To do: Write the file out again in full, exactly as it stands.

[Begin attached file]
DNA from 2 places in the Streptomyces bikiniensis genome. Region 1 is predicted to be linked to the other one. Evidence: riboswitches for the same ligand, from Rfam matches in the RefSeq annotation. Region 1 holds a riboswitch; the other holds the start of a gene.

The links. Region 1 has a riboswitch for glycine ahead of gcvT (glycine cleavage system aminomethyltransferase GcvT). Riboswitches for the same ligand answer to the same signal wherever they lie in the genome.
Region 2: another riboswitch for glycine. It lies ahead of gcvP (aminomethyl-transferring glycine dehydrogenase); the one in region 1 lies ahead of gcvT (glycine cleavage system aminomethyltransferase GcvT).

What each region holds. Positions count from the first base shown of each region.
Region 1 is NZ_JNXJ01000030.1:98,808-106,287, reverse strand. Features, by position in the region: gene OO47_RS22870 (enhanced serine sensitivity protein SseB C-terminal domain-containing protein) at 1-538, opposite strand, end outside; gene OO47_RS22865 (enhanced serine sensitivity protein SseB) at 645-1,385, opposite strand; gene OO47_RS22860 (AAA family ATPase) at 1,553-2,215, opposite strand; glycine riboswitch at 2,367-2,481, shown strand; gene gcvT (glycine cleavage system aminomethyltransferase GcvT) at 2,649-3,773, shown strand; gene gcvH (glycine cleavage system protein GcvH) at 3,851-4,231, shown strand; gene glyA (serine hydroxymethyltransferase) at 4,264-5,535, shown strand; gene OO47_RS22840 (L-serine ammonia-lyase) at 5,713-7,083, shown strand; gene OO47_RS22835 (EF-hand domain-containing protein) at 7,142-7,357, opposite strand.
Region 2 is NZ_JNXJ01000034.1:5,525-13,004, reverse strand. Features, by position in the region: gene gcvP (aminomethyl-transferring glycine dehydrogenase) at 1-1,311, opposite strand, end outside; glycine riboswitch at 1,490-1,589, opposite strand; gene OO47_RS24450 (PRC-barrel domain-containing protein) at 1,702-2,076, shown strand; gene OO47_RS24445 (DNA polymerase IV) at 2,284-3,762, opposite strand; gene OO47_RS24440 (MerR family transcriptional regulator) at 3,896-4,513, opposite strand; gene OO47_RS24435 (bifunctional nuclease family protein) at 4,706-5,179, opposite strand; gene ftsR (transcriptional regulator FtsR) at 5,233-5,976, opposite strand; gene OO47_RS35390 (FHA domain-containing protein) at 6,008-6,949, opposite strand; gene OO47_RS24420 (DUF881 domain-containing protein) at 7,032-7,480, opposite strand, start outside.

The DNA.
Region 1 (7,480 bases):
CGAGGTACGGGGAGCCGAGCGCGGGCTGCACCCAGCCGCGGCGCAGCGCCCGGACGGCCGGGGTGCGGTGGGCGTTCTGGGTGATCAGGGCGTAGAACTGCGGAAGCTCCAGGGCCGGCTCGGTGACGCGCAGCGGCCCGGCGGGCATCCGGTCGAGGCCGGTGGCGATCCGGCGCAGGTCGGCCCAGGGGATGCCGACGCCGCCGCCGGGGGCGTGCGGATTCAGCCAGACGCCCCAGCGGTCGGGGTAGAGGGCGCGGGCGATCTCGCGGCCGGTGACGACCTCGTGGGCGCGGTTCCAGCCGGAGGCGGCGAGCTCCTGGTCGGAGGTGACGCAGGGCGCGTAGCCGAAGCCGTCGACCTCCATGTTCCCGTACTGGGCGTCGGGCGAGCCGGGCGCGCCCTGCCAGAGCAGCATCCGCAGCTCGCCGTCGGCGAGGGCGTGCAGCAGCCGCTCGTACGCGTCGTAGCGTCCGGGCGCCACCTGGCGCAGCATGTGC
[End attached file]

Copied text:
DNA from 2 places in the Streptomyces bikiniensis genome. Region 1 is predicted to be linked to the other one. Evidence: riboswitches for the same ligand, from Rfam matches in the RefSeq annotation. Region 1 holds a riboswitch; the other holds the start of a gene.

The links. Region 1 has a riboswitch for glycine ahead of gcvT (glycine cleavage system aminomethyltransferase GcvT). Riboswitches for the same ligand answer to the same signal wherever they lie in the genome.
Region 2: another riboswitch for glycine. It lies ahead of gcvP (aminomethyl-transferring glycine dehydrogenase); the one in region 1 lies ahead of gcvT (glycine cleavage system aminomethyltransferase GcvT).

What each region holds. Positions count from the first base shown of each region.
Region 1 is NZ_JNXJ01000030.1:98,808-106,287, reverse strand. Features, by position in the region: gene OO47_RS22870 (enhanced serine sensitivity protein SseB C-terminal domain-containing protein) at 1-538, opposite strand, end outside; gene OO47_RS22865 (enhanced serine sensitivity protein SseB) at 645-1,385, opposite strand; gene OO47_RS22860 (AAA family ATPase) at 1,553-2,215, opposite strand; glycine riboswitch at 2,367-2,481, shown strand; gene gcvT (glycine cleavage system aminomethyltransferase GcvT) at 2,649-3,773, shown strand; gene gcvH (glycine cleavage system protein GcvH) at 3,851-4,231, shown strand; gene glyA (serine hydroxymethyltransferase) at 4,264-5,535, shown strand; gene OO47_RS22840 (L-serine ammonia-lyase) at 5,713-7,083, shown strand; gene OO47_RS22835 (EF-hand domain-containing protein) at 7,142-7,357, opposite strand.
Region 2 is NZ_JNXJ01000034.1:5,525-13,004, reverse strand. Features, by position in the region: gene gcvP (aminomethyl-transferring glycine dehydrogenase) at 1-1,311, opposite strand, end outside; glycine riboswitch at 1,490-1,589, opposite strand; gene OO47_RS24450 (PRC-barrel domain-containing protein) at 1,702-2,076, shown strand; gene OO47_RS24445 (DNA polymerase IV) at 2,284-3,762, opposite strand; gene OO47_RS24440 (MerR family transcriptional regulator) at 3,896-4,513, opposite strand; gene OO47_RS24435 (bifunctional nuclease family protein) at 4,706-5,179, opposite strand; gene ftsR (transcriptional regulator FtsR) at 5,233-5,976, opposite strand; gene OO47_RS35390 (FHA domain-containing protein) at 6,008-6,949, opposite strand; gene OO47_RS24420 (DUF881 domain-containing protein) at 7,032-7,480, opposite strand, start outside.

The DNA.
Region 1 (7,480 bases):
CGAGGTACGGGGAGCCGAGCGCGGGCTGCACCCAGCCGCGGCGCAGCGCCCGGACGGCCGGGGTGCGGTGGGCGTTCTGGGTGATCAGGGCGTAGAACTGCGGAAGCTCCAGGGCCGGCTCGGTGACGCGCAGCGGCCCGGCGGGCATCCGGTCGAGGCCGGTGGCGATCCGGCGCAGGTCGGCCCAGGGGATGCCGACGCCGCCGCCGGGGGCGTGCGGATTCAGCCAGACGCCCCAGCGGTCGGGGTAGAGGGCGCGGGCGATCTCGCGGCCGGTGACGACCTCGTGGGCGCGGTTCCAGCCGGAGGCGGCGAGCTCCTGGTCGGAGGTGACGCAGGGCGCGTAGCCGAAGCCGTCGACCTCCATGTTCCCGTACTGGGCGTCGGGCGAGCCGGGCGCGCCCTGCCAGAGCAGCATCCGCAGCTCGCCGTCGGCGAGGGCGTGCAGCAGCCGCTCGTACGCGTCGTAGCGTCCGGGCGCCACCTGGCGCAGCATGTGC